Understand Supply Growth Tactics — Marketplaces
This piece is aimed at the service marketplace founder or supply community manager.
The biggest asset in growing a service based marketplace is building a quality pool of suppliers to connect and exchange value with buyers. I believe a common (yet unappreciated) reason marketplaces don’t find scale is due to specifics in the onboarding process deeply rooted in behavioral psychology. Marketplace founders will make decisions in forming the onboarding process that will shape future of the company. A real understanding of who suppliers are and how to quantitatively and qualitatively filter them will act as your engine or your anchor.
Getting your suppliers to commit to you is a big shift in their lives (in most cases). They all have a job history that doesn’t involve you and in most cases you’re asking them to make a big change. In return you must do two things, (1) offer them a reward big enough to justify their effort and (2) make sure they don’t leave you.
We obsess over our caregiver “Hero” onboarding process. When we started HomeHero, we went through the onboarding process for every on demand service marketplace we could find. We learned the intricacies of each and used that knowledge to build HomeHero’s supply on boarding process. This is something that came up regularly in investor conversations and Chamath and Jason Calacanis talk about it here.
Below are a few characteristics and approaches to think about when constructing a supply-side onboarding process. It’s my goal that by sharing our findings and insight, you’ll gain a better understanding of the tools and options available and hopefully build a better company.
Below is an outline of 10 marketplaces with screenshots of their apply processes. Each one is different and yet none are perfect. In conducting this research keep an open mind to the potential that there are aspects of the onboarding process that were unbeknownst to us and happening “behind the scenes”.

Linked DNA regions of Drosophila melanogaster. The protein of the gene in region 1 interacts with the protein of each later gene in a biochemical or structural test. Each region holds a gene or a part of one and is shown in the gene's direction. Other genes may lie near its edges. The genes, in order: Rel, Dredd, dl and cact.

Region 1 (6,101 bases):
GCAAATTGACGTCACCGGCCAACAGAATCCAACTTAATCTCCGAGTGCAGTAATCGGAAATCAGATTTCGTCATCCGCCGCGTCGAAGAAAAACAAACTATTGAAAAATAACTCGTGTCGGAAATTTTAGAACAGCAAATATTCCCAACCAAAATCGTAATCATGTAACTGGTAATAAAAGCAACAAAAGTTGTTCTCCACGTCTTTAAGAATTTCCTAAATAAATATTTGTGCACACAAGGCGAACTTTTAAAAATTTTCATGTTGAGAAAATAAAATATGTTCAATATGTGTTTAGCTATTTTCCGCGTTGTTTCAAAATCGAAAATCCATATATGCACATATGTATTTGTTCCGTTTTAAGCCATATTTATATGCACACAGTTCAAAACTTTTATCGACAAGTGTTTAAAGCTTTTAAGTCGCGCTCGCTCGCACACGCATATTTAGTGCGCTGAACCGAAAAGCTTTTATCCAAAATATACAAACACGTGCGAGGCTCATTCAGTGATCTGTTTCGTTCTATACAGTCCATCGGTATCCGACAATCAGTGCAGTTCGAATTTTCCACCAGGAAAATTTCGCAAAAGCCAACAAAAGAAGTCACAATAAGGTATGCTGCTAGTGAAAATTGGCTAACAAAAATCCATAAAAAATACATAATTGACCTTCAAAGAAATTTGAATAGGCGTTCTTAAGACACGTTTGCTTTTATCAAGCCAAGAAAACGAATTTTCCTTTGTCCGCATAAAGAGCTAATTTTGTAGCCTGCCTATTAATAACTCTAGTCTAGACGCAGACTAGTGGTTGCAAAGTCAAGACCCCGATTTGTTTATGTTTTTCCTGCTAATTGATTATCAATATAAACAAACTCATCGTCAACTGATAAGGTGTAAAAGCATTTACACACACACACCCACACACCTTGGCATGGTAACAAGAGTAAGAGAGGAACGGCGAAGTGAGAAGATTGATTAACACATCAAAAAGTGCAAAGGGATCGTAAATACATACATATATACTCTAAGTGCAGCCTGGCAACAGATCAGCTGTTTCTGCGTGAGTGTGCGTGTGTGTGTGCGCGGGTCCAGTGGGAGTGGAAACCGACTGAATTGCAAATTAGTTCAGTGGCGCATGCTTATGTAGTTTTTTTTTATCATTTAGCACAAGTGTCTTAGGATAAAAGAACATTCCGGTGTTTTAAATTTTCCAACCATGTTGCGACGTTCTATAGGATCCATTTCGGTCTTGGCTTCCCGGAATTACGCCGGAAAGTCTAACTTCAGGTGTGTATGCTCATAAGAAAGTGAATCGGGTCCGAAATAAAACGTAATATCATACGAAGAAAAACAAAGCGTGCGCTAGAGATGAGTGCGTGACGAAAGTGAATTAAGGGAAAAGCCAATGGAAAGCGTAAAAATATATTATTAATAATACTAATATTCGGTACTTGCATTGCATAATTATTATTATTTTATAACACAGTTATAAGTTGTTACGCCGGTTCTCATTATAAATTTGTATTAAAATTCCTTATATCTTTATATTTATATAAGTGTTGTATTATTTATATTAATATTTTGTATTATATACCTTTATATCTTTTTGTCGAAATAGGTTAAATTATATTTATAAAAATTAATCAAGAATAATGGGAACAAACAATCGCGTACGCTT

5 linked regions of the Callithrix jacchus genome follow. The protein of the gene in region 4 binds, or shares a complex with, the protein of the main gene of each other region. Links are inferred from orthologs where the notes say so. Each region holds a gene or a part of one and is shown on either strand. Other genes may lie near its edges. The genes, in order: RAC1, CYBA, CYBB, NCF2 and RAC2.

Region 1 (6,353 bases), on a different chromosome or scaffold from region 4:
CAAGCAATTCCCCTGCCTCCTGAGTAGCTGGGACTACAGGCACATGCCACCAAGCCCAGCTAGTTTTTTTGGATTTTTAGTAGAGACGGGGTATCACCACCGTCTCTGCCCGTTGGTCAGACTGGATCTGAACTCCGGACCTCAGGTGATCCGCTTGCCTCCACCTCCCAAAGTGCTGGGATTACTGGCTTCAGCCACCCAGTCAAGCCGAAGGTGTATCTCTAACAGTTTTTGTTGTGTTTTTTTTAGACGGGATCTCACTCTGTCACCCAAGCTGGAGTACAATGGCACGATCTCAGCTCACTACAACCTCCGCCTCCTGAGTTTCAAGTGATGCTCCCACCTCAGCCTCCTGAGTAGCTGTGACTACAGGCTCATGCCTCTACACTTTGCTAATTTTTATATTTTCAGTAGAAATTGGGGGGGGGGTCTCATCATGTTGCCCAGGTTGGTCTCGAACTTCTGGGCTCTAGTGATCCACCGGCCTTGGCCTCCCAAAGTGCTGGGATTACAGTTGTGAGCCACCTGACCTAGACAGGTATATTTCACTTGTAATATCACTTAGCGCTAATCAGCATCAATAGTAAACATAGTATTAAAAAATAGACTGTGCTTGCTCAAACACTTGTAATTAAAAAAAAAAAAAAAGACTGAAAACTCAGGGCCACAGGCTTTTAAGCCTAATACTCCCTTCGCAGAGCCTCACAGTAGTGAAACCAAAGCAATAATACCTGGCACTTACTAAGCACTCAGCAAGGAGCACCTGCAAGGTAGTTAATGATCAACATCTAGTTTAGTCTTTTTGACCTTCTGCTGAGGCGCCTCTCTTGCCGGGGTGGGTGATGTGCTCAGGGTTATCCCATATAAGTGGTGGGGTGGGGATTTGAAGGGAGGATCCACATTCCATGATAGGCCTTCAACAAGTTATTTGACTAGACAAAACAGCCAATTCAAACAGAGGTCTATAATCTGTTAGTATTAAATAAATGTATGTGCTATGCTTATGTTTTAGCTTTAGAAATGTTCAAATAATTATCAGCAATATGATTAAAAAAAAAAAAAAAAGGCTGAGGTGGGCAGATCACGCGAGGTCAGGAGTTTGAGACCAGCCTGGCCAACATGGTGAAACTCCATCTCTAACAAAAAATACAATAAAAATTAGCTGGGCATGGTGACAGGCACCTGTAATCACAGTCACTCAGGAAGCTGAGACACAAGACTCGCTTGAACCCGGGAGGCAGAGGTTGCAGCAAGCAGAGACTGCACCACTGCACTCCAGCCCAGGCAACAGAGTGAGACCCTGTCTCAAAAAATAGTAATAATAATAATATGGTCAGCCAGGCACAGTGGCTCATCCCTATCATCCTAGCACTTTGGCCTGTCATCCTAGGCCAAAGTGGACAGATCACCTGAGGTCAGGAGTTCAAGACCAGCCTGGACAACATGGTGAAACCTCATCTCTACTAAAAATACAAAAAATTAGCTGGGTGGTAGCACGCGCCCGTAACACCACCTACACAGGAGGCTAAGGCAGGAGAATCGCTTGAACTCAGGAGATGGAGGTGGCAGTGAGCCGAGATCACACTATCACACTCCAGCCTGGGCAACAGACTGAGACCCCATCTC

Click this link for the slideshow: http://gohe.ro/OnboardingSlideshow
Researched Marketplace Companies:
Supply Pool Qualities
The first step is to understand the qualities that define a successful supply pool. Here are few questions to ask yourself when thinking about what the supply needs to look like:
- Commoditization — Can suppliers be interchanged?
- Value — How much value will a supplier provide to customers? How much to you?
- Risk — How much could go wrong if a supplier does a bad job?
- Responsiveness — How quickly do you need a response from your suppliers?
Individual Supplier Psychology
This step is usually overlooked as it doesn’t seem immediately valuable, but trust me, it’s worth stopping to deeply understand your target supplier. My favorite exercise here is to imagine your target demographic supplier and write down their day eyes open to eyes close. This will open your mind to understanding where to place advertising, what messaging to use, how to build a referral system etc.
You should know everything about this person — what wakes them up in the morning (cats, kids, alarm, wife etc), what time they wake up, where they eat breakfast, how they get to work (car, bus, uber, bike etc)… and follow that until they go to bed.
A few defining questions to understand who your suppliers are:
- Personality type (Myers Briggs)
- Age (30–45)
- Gender ratio (85% female)
- Income level ($30–45,000/year)
- Technical aptitude (medium low)
- Urgency — Do your suppliers need results ASAP or can they set it and forget it?
- Trust — Do they need to trust you with their SSN, banking info, and or home address?